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    The Future of CFC Chillers

    May 1, 2006
    Despite CFCs being banned in new equipment since 1995, many CFC chillers are still in use. Contracting Business interviewed a panel of chiller experts,

    Despite CFCs being banned in new equipment since 1995, many CFC chillers are still in use. Contracting Business interviewed a panel of chiller experts, to talk about the phaseout, refrigerants, and chillers of the future.

    The Montreal Protocol mandates that all chillers operating on "outlawed" CFC refrigerants be replaced or reengineered for refrigerant changeouts by January 1, 2010. However, the size and cost of a chiller puts replacement at the top of everyone's list of "Things To Do Later." In fact, the Air Conditioning and Refrigeration Institute (ARI) estimates that nearly 40% of all CFC chillers are still in use.

    Contracting Business interviewed five chiller executives to learn their perspectives on chiller replacements, and the global chiller industry of tomorrow.

    Expansive & Expensive
    The time, money, planning, and possible building modification required to replace a chiller has caused procrastination among many building owners who would much rather spend their time on other green building-related issues.

    "A building manager prefers to address lighting, controls, and ventilation," says Hugh Crowther, vice president of engineering and product management for McQuay International, Minneapolis, MN.

    "When it comes to chiller replacement, they realize that at a cost of $200/ton, and another $100/ton to install it, there's often a lengthy payback. And, there are many situations that present difficult installation scenarios, such as getting a chiller to the top of a 30-story building, or down to the basement."

    Building managers who follow preventive and scheduled maintenance programs find that their chillers are working fine, and simply feel no sense of urgency to replace them, says Mark Weldy, vice president of systems product management for Trane, Piscataway, NJ.

    "Chillers are lasting longer, leaking less, and keeping occupants comfortable and productive," says Weldy. "Changing out a chiller is a big job, and when the chiller is working, convenience comes into play."

    Larry Kouma, manager of large tonnage package chillers for the Engineered Systems Group of York, a Johnson Controls Company, says that while 40% of all CFC chillers remain in use, many of those are not "critical operation units," and are primarily used as back-ups, or emergency units.

    "They've got a unit that works, period. It may not be the best or most efficient unit, but it's there in case of an emergency," says Kouma.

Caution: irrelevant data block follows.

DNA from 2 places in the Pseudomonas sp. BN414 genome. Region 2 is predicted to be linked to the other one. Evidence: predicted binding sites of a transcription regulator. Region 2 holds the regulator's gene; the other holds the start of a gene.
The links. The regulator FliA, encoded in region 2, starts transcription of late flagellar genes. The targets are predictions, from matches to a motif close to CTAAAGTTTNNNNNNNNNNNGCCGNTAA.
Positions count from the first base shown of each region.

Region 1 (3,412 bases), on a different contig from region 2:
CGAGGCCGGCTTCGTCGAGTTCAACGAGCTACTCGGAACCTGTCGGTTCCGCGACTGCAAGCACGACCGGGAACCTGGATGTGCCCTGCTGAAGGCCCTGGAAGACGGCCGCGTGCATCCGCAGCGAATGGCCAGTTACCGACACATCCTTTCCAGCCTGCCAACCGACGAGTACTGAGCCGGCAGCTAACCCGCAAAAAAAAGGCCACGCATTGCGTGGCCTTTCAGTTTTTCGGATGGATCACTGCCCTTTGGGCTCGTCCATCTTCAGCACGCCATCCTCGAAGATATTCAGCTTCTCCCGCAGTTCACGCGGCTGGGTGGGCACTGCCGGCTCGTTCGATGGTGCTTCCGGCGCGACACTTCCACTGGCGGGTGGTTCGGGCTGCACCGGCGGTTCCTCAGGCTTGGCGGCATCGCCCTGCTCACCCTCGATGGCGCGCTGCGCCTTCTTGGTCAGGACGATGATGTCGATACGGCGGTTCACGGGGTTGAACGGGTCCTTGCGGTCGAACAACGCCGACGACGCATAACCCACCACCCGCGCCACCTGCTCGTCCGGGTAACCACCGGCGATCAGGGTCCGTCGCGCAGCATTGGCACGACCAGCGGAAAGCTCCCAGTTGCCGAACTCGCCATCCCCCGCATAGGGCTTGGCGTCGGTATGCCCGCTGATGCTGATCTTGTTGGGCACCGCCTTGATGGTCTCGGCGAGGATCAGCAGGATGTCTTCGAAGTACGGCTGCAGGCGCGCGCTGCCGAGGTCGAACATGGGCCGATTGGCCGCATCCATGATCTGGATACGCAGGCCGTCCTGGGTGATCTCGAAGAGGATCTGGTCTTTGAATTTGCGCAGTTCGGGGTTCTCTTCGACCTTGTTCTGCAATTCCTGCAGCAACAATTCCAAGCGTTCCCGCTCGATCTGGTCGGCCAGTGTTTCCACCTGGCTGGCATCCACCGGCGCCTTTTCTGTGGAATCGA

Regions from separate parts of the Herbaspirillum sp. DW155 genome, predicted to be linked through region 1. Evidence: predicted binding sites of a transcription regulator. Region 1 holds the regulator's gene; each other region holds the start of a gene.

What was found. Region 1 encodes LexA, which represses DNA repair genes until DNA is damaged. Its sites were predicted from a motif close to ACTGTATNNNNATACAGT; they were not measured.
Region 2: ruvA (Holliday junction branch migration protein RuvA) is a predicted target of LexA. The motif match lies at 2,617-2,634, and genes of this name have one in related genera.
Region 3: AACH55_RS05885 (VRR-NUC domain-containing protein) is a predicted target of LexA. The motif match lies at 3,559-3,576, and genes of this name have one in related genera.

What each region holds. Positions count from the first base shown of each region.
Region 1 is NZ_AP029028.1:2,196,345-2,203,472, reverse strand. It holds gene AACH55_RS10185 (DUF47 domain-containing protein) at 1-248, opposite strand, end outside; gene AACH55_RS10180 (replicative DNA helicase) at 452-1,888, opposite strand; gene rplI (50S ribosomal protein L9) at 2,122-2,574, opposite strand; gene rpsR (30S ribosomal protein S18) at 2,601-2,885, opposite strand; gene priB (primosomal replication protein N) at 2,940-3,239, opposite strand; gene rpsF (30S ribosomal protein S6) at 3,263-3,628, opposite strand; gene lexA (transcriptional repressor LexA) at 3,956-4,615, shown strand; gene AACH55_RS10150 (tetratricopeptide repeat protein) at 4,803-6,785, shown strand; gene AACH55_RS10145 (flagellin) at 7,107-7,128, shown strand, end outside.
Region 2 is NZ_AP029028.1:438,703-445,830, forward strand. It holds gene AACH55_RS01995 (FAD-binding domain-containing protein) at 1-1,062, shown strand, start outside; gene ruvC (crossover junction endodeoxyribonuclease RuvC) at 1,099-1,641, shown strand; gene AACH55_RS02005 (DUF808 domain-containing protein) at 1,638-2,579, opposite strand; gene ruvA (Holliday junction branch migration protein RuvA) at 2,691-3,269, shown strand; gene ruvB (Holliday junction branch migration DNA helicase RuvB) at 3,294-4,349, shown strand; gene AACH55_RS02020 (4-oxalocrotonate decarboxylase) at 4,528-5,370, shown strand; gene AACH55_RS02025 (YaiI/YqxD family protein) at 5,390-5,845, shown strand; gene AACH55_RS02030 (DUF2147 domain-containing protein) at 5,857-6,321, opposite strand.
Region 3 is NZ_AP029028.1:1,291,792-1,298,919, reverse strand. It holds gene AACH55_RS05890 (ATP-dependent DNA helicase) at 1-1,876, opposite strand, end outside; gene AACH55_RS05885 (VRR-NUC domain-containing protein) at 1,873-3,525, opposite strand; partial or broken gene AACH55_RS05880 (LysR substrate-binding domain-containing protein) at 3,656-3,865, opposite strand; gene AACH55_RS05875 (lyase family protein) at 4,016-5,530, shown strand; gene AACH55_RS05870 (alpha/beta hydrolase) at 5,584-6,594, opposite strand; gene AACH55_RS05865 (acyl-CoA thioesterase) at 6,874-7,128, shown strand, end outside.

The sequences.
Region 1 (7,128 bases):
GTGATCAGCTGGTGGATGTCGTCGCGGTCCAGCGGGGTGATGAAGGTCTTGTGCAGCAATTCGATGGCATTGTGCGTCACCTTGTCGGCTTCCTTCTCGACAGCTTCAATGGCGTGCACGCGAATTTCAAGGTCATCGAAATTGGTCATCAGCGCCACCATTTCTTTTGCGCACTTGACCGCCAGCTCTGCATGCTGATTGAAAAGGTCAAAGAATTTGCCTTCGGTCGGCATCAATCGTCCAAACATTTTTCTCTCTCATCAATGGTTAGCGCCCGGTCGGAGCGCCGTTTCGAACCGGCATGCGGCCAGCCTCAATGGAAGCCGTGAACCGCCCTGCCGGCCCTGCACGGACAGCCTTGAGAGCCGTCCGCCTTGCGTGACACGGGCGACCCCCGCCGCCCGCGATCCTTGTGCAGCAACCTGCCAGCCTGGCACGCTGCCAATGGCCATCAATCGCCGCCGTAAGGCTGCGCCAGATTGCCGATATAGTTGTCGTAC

"With few exceptions, refrigerant recycling and handling practices have provided the market's supply of recovered and recycled CFCs."

    "A 400-ton chiller can cost $80,000 plus $40,000 to install," says Crowther. And you're spending $20,000 per year to run the chiller. Even if it costs $30,000 per year to run the chiller, it's going to take four years to pay for it, plus maintenance.

    "It's hard to get a building owner with a trouble-free chiller to spend $120,000 to change it. The economic argument tells them they should run it into the ground."

    Chiller maintenance costs, he adds, are not a guaranteed motivator, because a repair cost often has less impact than the sticker shock of chiller replacement. By contrast, major breakdowns can provide strong motivation.

    Therefore, Crowther believes, forward-thinking building owners will replace chillers early, to avoid a worst-case scenario of unexpected chiller failure.

    "Changouts," he says, "are going to be driven by a desire to provide a better level of service to the building occupants."

    Low Refrigerant Costs
    Stable prices and adequate supplies of refrigerants — including those marked for obsolescence — have also kept building owners' attention off of chiller up-grades until it becomes absolutely necessary to act.

    R-11 and R-12 will eventually disappear, but for now they are available as reclaimed refrigerants.

    "CFC refrigerant is available and affordable," says Weldy, "so the cost of service remains reasonable and affordable for building owners."

    "The cost of R-11 and R-12 has gone up, but there is adequate supply," agrees Bill Rial, president of screw chiller manufacturer Dunham-Bush, Harrisonburg, VA.

    "Therefore, when a building owner compares the cost of maintaining the centrifugal chiller against the capital cost of replacement, if the existing one is adequate, there's not much incentive to changeout chillers," says Rial. "Eventually, R-11 and R-12 chillers will fail, or R-11 and R-12 centrifugal chillers will become economically unfeasible, and they'll be changed out."

    Do Service Issues Increase Over Time?